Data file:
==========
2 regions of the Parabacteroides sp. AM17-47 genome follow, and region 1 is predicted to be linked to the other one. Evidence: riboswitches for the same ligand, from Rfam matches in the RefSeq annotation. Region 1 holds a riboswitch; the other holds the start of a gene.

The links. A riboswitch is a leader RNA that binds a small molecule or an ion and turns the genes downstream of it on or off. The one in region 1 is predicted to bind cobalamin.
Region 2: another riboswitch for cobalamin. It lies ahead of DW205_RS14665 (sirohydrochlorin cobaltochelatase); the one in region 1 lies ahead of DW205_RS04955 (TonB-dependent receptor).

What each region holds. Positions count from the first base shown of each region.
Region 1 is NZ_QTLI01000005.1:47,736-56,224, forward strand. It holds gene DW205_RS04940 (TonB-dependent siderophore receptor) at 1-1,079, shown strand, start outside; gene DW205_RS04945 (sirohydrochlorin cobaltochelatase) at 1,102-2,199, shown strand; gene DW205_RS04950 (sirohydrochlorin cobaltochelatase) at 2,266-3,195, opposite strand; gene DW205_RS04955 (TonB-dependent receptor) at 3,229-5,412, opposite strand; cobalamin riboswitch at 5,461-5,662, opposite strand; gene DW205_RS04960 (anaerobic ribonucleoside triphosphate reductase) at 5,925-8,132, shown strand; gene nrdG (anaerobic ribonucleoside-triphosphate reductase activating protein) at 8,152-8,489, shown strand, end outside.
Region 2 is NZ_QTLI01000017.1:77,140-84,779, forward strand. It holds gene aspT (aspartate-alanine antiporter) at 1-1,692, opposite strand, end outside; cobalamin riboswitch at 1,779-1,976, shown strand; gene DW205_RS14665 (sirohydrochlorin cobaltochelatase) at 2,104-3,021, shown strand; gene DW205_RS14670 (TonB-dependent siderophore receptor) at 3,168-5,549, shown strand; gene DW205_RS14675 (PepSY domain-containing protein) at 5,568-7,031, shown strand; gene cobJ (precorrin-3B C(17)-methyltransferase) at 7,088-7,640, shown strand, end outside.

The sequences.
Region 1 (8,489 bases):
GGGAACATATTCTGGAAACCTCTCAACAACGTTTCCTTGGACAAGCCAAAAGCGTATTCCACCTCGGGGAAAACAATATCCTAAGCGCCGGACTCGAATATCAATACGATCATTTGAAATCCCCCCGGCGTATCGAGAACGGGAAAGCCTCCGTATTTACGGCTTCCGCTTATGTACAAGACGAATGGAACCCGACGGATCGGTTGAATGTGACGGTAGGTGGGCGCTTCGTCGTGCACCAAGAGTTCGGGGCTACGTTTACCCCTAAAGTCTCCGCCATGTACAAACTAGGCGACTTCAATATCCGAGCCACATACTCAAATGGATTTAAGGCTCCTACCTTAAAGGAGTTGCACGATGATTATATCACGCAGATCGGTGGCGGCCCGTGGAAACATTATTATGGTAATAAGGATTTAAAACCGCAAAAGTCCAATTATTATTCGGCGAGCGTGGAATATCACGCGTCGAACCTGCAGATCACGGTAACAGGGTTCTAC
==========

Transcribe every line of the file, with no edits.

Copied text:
2 regions of the Parabacteroides sp. AM17-47 genome follow, and region 1 is predicted to be linked to the other one. Evidence: riboswitches for the same ligand, from Rfam matches in the RefSeq annotation. Region 1 holds a riboswitch; the other holds the start of a gene.

The links. A riboswitch is a leader RNA that binds a small molecule or an ion and turns the genes downstream of it on or off. The one in region 1 is predicted to bind cobalamin.
Region 2: another riboswitch for cobalamin. It lies ahead of DW205_RS14665 (sirohydrochlorin cobaltochelatase); the one in region 1 lies ahead of DW205_RS04955 (TonB-dependent receptor).

What each region holds. Positions count from the first base shown of each region.
Region 1 is NZ_QTLI01000005.1:47,736-56,224, forward strand. It holds gene DW205_RS04940 (TonB-dependent siderophore receptor) at 1-1,079, shown strand, start outside; gene DW205_RS04945 (sirohydrochlorin cobaltochelatase) at 1,102-2,199, shown strand; gene DW205_RS04950 (sirohydrochlorin cobaltochelatase) at 2,266-3,195, opposite strand; gene DW205_RS04955 (TonB-dependent receptor) at 3,229-5,412, opposite strand; cobalamin riboswitch at 5,461-5,662, opposite strand; gene DW205_RS04960 (anaerobic ribonucleoside triphosphate reductase) at 5,925-8,132, shown strand; gene nrdG (anaerobic ribonucleoside-triphosphate reductase activating protein) at 8,152-8,489, shown strand, end outside.
Region 2 is NZ_QTLI01000017.1:77,140-84,779, forward strand. It holds gene aspT (aspartate-alanine antiporter) at 1-1,692, opposite strand, end outside; cobalamin riboswitch at 1,779-1,976, shown strand; gene DW205_RS14665 (sirohydrochlorin cobaltochelatase) at 2,104-3,021, shown strand; gene DW205_RS14670 (TonB-dependent siderophore receptor) at 3,168-5,549, shown strand; gene DW205_RS14675 (PepSY domain-containing protein) at 5,568-7,031, shown strand; gene cobJ (precorrin-3B C(17)-methyltransferase) at 7,088-7,640, shown strand, end outside.

The sequences.
Region 1 (8,489 bases):
GGGAACATATTCTGGAAACCTCTCAACAACGTTTCCTTGGACAAGCCAAAAGCGTATTCCACCTCGGGGAAAACAATATCCTAAGCGCCGGACTCGAATATCAATACGATCATTTGAAATCCCCCCGGCGTATCGAGAACGGGAAAGCCTCCGTATTTACGGCTTCCGCTTATGTACAAGACGAATGGAACCCGACGGATCGGTTGAATGTGACGGTAGGTGGGCGCTTCGTCGTGCACCAAGAGTTCGGGGCTACGTTTACCCCTAAAGTCTCCGCCATGTACAAACTAGGCGACTTCAATATCCGAGCCACATACTCAAATGGATTTAAGGCTCCTACCTTAAAGGAGTTGCACGATGATTATATCACGCAGATCGGTGGCGGCCCGTGGAAACATTATTATGGTAATAAGGATTTAAAACCGCAAAAGTCCAATTATTATTCGGCGAGCGTGGAATATCACGCGTCGAACCTGCAGATCACGGTAACAGGGTTCTAC